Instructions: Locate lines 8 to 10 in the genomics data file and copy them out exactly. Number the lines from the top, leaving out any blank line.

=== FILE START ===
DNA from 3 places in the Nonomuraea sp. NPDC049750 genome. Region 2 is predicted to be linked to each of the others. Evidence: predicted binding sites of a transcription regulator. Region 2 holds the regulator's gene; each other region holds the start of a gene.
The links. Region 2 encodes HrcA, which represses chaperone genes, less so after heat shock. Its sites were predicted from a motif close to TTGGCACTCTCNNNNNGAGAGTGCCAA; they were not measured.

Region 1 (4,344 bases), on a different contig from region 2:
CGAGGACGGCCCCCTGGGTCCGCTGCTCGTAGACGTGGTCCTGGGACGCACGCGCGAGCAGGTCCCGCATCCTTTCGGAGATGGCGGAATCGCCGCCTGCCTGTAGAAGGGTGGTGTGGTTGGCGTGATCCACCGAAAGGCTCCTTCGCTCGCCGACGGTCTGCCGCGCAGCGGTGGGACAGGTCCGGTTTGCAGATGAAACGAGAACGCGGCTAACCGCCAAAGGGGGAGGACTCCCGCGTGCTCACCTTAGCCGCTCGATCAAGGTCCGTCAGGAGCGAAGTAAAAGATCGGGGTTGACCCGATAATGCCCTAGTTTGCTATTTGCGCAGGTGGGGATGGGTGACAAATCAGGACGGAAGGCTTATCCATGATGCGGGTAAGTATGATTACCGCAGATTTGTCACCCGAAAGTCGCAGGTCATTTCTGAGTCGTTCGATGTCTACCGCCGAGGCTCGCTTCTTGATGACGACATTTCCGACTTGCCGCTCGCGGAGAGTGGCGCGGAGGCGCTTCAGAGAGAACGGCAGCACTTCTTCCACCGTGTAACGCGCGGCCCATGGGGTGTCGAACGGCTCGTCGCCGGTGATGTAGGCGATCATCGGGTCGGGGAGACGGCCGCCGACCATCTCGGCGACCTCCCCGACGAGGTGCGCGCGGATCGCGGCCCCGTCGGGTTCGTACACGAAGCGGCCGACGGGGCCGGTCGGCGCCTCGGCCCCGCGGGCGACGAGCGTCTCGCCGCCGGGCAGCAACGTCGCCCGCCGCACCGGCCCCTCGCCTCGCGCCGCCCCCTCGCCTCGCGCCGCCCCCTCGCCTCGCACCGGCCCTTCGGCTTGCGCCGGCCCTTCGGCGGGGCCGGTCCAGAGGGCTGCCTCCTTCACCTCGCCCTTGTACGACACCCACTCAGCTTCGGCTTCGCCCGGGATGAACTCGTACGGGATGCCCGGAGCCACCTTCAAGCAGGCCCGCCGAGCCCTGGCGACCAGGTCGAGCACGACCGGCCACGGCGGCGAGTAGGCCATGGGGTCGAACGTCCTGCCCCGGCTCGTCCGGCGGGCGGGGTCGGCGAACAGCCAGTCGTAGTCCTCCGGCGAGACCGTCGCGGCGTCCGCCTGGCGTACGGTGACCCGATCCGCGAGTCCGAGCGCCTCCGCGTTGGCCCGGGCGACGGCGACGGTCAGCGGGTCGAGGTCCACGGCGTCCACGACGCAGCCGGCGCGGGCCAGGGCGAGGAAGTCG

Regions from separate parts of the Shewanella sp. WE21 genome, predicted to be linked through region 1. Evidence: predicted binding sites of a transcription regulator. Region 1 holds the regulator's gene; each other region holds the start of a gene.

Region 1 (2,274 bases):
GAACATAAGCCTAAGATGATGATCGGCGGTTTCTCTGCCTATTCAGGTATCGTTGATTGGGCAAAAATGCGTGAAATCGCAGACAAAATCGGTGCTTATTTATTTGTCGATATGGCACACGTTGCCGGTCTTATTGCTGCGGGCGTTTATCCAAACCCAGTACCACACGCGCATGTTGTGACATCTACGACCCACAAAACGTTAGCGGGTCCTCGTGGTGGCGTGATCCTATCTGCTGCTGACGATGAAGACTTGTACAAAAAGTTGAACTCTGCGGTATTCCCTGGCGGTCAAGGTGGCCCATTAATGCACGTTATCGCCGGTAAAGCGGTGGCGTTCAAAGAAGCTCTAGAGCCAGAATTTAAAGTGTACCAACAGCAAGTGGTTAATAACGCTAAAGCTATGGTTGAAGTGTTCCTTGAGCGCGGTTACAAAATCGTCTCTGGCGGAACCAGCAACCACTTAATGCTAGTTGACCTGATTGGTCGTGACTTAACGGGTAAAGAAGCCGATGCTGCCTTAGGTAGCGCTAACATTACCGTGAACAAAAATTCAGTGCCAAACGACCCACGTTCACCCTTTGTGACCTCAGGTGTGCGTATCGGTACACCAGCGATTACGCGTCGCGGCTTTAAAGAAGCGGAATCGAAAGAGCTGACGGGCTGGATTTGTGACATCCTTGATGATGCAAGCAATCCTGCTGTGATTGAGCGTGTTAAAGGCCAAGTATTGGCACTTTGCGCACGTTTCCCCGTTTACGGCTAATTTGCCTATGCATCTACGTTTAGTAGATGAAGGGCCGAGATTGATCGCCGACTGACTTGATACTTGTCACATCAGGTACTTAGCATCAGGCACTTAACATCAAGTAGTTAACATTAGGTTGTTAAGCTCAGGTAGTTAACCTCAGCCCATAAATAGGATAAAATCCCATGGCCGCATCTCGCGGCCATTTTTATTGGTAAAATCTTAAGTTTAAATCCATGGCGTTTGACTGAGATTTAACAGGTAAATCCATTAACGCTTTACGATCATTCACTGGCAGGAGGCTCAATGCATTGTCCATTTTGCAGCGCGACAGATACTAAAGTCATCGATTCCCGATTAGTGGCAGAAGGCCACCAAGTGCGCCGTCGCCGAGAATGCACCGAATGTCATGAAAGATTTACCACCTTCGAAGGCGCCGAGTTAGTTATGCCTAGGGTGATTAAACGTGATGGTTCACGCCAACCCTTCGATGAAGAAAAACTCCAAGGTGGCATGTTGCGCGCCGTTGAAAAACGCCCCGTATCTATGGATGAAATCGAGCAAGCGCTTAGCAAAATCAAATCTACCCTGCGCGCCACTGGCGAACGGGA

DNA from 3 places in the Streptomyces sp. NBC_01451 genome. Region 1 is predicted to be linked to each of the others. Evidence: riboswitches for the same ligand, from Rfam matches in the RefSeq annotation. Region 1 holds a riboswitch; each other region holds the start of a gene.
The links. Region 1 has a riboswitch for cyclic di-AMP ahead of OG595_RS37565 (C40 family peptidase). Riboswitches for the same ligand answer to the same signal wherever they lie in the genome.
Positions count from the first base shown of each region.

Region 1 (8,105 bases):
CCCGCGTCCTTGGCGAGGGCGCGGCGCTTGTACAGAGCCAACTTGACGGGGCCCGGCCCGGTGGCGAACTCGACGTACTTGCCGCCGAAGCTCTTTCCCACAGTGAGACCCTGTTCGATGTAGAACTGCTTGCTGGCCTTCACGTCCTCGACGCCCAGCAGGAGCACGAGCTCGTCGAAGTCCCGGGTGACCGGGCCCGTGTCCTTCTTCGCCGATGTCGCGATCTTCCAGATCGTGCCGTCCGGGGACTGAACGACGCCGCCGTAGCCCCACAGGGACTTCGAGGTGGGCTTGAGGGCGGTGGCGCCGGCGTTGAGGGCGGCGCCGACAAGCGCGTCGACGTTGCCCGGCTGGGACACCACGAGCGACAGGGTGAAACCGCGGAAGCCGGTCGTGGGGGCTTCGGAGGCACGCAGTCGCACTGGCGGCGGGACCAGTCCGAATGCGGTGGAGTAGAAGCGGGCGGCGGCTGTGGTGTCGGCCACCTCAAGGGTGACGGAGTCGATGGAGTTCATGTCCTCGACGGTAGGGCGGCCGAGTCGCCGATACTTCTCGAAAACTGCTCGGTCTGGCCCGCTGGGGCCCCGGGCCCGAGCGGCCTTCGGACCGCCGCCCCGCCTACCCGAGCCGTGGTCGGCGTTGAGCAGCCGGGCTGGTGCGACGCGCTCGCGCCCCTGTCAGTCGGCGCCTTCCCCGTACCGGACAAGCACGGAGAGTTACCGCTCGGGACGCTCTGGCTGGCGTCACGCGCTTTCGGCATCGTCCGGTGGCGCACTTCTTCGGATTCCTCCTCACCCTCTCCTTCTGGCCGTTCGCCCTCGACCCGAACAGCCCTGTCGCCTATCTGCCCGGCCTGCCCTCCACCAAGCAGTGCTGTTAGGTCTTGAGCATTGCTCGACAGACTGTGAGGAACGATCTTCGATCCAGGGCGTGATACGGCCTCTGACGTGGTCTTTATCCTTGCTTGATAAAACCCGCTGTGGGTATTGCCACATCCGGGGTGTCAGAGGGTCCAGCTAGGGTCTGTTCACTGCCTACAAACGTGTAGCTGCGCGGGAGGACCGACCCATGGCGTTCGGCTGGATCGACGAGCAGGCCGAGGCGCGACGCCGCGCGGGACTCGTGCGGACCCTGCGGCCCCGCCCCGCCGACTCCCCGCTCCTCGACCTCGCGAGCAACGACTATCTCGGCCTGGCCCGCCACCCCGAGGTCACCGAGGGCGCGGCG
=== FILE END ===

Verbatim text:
DNA from 3 places in the Streptomyces sp. NBC_01451 genome. Region 1 is predicted to be linked to each of the others. Evidence: riboswitches for the same ligand, from Rfam matches in the RefSeq annotation. Region 1 holds a riboswitch; each other region holds the start of a gene.
The links. Region 1 has a riboswitch for cyclic di-AMP ahead of OG595_RS37565 (C40 family peptidase). Riboswitches for the same ligand answer to the same signal wherever they lie in the genome.
Positions count from the first base shown of each region.